Typically, I try not to post too much in my blog that would just be considered “personal news,” but in this case I just can’t resist. Yesterday I asked my girlfriend to marry me and she said yes. So now instead of a girlfriend, I have a fiancee!
For the past couple of weeks now I’ve been looking off and on about how to make my own ringtones for my Sprint PCS phone. I’ve managed to find some resources that said my Sanyo PM-8200 phone will support polyphonic ringtones. These are essentially just MIDI files and thus can’t do anything more than notation. Nice, but they can hardly compare with the ringtones that are available for $2.50 apiece from Sprint’s site that expire in 90 days. I wanted something of that quality, but without the price or the expiration. So I kept looking. What I discovered was that those fancy rigntones were in a QCP file format. I also discovered a simple command line application, PureVoice that can convert a WAV file into QCP format. Now the only thing I had left to discover was how to get that QCP file to my phone. In looking for that, I discovered a Free Mobile Phone Uploader site that will either send a text message with a link to download your file or give you a Jump Code to allow you to download it.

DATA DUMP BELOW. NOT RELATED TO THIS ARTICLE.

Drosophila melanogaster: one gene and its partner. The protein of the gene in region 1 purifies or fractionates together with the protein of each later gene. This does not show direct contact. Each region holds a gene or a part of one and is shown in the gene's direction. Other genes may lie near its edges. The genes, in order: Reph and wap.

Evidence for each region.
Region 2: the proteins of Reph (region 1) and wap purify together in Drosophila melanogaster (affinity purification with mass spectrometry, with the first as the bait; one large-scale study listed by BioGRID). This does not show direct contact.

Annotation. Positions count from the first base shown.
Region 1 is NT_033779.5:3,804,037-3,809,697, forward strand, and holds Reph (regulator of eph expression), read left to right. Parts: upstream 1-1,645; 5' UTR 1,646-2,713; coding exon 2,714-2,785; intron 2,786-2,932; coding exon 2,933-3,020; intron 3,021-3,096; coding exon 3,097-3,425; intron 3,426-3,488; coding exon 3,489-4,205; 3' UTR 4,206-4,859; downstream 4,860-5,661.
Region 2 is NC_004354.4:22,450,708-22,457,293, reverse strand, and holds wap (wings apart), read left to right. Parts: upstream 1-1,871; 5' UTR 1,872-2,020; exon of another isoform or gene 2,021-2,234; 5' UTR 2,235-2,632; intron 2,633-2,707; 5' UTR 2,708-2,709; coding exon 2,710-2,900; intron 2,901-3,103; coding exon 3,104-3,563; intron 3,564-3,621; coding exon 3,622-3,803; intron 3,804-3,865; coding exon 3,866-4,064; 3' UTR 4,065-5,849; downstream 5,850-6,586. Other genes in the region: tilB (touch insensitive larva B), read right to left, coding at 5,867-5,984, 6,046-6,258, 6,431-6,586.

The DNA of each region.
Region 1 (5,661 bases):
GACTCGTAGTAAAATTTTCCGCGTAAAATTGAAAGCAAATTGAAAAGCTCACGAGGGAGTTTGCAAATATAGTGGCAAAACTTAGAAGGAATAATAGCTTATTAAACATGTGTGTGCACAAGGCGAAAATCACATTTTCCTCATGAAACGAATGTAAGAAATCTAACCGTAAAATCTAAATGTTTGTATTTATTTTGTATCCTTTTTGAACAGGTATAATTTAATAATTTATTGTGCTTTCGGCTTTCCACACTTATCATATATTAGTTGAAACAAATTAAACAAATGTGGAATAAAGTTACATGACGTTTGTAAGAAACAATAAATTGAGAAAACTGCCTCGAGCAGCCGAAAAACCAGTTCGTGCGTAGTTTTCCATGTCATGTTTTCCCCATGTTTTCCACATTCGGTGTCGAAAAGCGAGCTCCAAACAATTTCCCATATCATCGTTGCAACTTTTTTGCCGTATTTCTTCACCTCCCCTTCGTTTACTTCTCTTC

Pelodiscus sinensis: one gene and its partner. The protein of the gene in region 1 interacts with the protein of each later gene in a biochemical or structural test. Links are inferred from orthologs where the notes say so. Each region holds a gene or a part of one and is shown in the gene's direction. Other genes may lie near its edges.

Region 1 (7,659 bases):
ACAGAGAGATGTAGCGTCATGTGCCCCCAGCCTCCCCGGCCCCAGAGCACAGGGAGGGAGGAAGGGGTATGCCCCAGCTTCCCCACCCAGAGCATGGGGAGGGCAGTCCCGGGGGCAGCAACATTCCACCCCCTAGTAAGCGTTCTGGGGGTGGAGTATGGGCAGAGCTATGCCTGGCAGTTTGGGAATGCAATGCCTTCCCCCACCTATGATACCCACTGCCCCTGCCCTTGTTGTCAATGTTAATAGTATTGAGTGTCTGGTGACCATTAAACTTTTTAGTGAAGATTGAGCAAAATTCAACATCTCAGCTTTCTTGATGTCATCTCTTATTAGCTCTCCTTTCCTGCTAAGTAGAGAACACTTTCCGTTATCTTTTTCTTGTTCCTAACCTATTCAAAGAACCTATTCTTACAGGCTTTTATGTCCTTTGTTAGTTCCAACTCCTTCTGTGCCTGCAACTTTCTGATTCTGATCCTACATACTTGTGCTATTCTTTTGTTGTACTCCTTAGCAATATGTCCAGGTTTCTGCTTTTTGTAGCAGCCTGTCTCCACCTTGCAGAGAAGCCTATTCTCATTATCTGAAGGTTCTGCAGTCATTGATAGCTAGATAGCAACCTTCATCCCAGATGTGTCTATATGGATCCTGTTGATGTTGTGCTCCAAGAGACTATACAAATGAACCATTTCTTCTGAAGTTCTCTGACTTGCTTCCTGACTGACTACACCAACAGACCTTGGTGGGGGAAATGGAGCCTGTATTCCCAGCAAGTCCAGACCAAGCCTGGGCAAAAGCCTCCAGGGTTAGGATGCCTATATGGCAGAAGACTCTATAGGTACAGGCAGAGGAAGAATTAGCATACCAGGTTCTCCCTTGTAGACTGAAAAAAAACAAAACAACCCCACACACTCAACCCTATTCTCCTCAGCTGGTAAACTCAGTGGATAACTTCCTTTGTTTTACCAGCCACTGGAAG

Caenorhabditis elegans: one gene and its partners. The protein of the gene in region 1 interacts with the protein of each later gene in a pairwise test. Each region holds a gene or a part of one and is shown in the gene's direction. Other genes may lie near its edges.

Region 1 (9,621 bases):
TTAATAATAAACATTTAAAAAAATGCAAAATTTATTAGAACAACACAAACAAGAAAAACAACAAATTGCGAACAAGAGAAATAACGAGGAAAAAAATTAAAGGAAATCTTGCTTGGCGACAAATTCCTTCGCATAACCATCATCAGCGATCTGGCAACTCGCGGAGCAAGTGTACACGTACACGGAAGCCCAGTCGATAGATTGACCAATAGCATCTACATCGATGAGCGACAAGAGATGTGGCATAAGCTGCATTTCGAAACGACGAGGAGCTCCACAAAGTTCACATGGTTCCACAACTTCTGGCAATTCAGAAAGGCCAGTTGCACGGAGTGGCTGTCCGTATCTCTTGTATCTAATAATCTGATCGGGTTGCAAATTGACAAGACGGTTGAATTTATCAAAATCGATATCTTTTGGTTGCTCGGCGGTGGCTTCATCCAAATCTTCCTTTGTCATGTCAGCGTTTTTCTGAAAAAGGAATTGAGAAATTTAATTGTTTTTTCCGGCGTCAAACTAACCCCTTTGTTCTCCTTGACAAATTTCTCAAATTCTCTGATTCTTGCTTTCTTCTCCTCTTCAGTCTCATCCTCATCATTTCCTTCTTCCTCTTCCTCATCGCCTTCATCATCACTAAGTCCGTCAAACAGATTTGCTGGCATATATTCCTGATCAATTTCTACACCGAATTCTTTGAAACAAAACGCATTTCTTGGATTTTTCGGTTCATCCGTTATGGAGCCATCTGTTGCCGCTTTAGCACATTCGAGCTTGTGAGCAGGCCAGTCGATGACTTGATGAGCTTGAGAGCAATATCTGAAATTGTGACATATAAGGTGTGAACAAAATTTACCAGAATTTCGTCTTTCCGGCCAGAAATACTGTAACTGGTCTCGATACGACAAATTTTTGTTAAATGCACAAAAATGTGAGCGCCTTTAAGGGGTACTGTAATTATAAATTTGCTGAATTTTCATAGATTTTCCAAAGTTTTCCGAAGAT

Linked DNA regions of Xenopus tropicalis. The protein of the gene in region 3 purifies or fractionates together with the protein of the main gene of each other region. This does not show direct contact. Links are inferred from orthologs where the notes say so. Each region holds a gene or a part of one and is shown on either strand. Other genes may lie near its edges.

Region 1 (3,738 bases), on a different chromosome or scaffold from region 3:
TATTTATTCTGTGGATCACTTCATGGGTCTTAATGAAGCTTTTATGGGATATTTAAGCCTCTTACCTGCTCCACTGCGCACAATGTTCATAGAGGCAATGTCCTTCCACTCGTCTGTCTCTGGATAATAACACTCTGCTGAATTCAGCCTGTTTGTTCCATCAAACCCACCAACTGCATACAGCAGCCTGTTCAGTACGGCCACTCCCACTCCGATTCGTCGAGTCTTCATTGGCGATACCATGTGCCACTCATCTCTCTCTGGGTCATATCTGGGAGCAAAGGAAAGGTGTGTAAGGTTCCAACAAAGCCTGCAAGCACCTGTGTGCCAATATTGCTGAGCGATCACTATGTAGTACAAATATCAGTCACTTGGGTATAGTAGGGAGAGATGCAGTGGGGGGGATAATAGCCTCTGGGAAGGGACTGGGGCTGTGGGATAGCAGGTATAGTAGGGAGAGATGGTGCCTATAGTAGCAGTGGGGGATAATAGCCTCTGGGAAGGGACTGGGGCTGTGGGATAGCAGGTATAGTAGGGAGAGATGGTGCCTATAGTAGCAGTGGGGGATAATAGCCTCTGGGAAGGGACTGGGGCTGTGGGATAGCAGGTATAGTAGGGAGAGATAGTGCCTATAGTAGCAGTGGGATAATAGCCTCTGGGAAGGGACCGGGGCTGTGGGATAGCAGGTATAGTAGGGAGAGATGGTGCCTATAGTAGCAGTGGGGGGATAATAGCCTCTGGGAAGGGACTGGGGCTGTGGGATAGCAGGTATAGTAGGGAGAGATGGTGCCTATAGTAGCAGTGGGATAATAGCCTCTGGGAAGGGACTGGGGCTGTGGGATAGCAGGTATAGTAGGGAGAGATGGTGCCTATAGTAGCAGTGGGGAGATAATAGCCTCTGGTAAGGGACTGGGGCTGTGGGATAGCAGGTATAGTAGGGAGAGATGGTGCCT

So now I can have any sound I want in the entire world as a ringtone. Using a little creativity, that can include clips from songs that I downloaded from iTunes for $.99. The basic steps to do that are:
- Purchase the song from iTunes.
- Convert that file to MP3 format. You can either burn it to a CD then rip it, or use JHymn.
- Convert the file to WAV, shorten it to 30 seconds or less. I used Audacity for that task.
- Reduce the sound quality to be PCM, mono, 8 kHz, 16-bit. I was unable to figure out how to do that in Audacity, so I simply used the sound recorder app that comes with Windows.
- Use PureVoice Converter to convert the WAV file to a QCP file (drag the WAV file onto pvconv.exe).
- Upload the QCP file to the Mobile Phone Uploader.
- Download it from that site to your phone and assign it like you would any other ringtone.
Update 25-May-2005: Newer phones (like the Sanyo’s that start with “MM”) can use a different, and better sounding, format.
Update 8-Feb-2006: Thanks to Tony, we now know how to make ringtones for free! (Hint: Use walmart.com as step 1).